South America is the richest region of the Americas in terms of the diversity and number of woody bamboo species. They are distributed from the humid lowland forest at sea level to the highlands in the Andes up to 4,300m.
In Argentina, bamboo does not play a dominant role in forestry. As in the majority of South American countries, bamboo exploitation is generally confined to the local use of native species in areas close to the source of supply.
This small flat country is the only one in Central America without any Chusquea species. Belize, however, is well known for the Guadua longifolia populations along the Belize river and its tributaries on the Yucatan Peninsula.
In Bolivia, bamboo has been used by Andean communities in traditional production of musical instruments and baskets, and as cattle forage. An estimate of the area of bamboo forest in the highlands or lowland regions of this country does not yet exist.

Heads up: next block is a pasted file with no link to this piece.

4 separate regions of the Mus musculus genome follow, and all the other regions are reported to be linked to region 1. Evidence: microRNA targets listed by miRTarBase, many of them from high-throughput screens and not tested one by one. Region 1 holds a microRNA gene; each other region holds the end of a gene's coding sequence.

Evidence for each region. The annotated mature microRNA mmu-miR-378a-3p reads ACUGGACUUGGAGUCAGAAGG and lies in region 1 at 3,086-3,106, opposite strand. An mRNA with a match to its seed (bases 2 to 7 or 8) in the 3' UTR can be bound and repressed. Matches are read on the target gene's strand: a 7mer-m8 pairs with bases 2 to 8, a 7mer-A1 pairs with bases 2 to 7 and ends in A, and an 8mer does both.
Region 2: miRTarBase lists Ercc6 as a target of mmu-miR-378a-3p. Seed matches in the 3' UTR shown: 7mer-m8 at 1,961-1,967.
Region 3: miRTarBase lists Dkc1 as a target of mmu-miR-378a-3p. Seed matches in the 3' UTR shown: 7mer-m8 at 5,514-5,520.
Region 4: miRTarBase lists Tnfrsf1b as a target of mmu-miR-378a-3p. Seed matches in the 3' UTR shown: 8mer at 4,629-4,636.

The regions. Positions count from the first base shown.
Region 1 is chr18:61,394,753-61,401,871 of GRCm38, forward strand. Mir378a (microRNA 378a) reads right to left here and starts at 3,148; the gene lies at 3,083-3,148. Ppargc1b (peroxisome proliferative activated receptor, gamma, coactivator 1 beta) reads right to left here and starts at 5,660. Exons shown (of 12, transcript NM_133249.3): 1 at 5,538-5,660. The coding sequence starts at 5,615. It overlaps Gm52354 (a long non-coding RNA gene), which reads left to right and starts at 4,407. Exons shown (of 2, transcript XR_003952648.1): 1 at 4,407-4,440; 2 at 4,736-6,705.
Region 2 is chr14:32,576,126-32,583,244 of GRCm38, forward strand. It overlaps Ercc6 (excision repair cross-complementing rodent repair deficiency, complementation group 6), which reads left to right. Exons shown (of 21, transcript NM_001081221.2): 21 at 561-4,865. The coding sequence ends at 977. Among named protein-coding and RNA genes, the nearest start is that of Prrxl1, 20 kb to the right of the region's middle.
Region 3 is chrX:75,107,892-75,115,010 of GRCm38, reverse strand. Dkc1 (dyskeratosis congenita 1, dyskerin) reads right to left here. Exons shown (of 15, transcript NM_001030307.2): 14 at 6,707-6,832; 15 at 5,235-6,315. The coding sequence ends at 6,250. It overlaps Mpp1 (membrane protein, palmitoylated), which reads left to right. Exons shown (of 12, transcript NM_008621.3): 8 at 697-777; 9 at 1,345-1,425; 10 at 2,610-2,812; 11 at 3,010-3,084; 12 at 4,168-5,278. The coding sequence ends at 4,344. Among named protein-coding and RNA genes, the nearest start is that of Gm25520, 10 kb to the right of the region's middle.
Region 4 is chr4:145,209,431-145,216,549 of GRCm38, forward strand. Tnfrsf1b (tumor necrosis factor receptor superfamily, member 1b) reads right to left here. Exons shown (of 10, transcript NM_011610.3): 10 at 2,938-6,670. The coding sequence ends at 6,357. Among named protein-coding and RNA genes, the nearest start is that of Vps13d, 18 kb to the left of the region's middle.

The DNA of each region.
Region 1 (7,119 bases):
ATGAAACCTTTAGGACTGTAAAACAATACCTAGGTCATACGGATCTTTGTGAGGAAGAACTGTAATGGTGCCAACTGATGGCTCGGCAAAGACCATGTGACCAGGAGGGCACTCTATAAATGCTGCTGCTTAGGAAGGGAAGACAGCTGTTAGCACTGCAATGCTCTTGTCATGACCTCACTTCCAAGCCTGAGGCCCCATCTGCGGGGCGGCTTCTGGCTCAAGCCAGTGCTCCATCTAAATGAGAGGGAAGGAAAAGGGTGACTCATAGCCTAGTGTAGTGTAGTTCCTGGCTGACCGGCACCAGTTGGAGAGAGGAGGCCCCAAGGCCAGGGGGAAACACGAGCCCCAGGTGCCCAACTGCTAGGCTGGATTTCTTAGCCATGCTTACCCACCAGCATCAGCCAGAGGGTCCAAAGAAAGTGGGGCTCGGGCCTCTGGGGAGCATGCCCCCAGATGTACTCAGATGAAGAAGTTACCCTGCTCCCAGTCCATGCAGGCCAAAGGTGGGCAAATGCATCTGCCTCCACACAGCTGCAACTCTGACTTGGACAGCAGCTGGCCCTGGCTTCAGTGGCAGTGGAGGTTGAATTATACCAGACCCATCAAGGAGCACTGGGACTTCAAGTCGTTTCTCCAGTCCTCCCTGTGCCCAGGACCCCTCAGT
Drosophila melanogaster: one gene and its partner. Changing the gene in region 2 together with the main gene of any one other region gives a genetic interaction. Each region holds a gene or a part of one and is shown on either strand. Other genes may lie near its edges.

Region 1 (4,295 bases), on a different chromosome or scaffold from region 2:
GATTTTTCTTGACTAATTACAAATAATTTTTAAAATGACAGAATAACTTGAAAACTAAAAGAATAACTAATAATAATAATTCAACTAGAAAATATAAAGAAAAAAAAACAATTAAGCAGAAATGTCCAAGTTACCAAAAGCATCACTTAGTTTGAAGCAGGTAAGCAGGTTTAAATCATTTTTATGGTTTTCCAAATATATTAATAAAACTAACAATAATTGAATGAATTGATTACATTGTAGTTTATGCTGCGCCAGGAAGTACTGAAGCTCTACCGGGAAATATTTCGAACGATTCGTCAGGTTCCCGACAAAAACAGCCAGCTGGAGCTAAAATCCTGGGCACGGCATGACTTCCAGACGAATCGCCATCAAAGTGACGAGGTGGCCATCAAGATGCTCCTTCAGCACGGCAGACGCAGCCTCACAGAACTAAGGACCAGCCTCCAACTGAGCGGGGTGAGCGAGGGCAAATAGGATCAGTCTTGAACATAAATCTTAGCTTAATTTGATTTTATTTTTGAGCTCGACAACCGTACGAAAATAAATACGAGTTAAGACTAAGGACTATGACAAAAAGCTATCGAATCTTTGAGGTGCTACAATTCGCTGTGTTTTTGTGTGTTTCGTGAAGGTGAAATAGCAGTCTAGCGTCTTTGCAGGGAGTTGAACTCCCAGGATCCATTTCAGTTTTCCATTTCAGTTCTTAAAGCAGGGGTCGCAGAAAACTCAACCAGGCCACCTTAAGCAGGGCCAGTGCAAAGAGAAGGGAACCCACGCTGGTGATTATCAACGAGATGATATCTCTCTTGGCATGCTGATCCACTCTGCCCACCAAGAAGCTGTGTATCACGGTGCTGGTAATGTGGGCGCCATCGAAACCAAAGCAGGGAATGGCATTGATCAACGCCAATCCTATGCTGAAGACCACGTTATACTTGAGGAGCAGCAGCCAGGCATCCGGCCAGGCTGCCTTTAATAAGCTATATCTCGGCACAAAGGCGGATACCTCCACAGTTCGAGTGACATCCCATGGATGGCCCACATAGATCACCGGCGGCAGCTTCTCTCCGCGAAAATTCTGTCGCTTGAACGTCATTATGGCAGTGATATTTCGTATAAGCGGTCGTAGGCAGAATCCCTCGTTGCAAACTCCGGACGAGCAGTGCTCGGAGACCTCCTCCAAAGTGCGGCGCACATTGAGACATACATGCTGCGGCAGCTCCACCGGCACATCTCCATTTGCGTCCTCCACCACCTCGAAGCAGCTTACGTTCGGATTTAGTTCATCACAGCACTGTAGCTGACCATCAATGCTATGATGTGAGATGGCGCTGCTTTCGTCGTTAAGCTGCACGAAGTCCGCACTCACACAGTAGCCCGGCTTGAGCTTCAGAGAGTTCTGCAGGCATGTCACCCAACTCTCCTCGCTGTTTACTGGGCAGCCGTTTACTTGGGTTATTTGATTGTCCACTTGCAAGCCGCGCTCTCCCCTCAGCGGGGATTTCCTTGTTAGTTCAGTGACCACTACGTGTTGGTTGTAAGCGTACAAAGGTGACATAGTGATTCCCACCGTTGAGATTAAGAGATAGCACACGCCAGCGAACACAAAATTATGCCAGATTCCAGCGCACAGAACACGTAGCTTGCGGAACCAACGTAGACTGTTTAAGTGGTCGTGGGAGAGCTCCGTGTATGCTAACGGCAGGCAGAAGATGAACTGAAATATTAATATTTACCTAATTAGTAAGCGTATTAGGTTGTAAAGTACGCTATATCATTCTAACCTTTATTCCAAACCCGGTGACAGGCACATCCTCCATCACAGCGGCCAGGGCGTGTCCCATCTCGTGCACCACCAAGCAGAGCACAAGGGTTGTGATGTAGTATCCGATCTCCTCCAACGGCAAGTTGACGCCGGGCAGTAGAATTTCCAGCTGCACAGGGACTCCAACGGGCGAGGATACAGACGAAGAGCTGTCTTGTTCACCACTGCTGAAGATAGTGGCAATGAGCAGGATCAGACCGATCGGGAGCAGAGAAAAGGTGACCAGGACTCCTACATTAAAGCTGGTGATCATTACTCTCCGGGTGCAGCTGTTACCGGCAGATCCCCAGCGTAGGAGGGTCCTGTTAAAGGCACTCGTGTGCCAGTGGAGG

Brazil is the country with the greatest bamboo diversity and the highest percentage of endemic woody bamboos in Latin America -- 137 species (32% of Latin American bamboo species) and 17 genera (85% of Latin American bamboo genera). The states of Sao Paulo, Minas Gerais, Santa Catarina, Bahia and Parana have the greatest diversity of woody bamboos.
The native bamboo species in the Caribbean and West Indies are confined to small-sized bamboos less than 1 cm in diameter. Because of this, they do not have any economic value. However, Asiatic species have entered conspicuously into the local economy on some islands.
In Chile, bamboo is rarely used as an economic plant, but has some influence on the dynamics and composition of the Chilean Andes forest.
Colombia has the second highest woody bamboo diversity in Latin America. At present, 9 genera and 70 species are reported, with 24 species being endemic and at least 12 species remaining to be described.
Costa Rica is the country with the largest woody bamboo diversity in Central America. At present, 8 genera and 39 species of woody bamboos are reported.
Ecuador, for its size, possesses an impressive diversity of woody bamboos. Up to the present, 6 genera and 42 species have been identified (11 endemics ones), with about 15 species remaining to be described.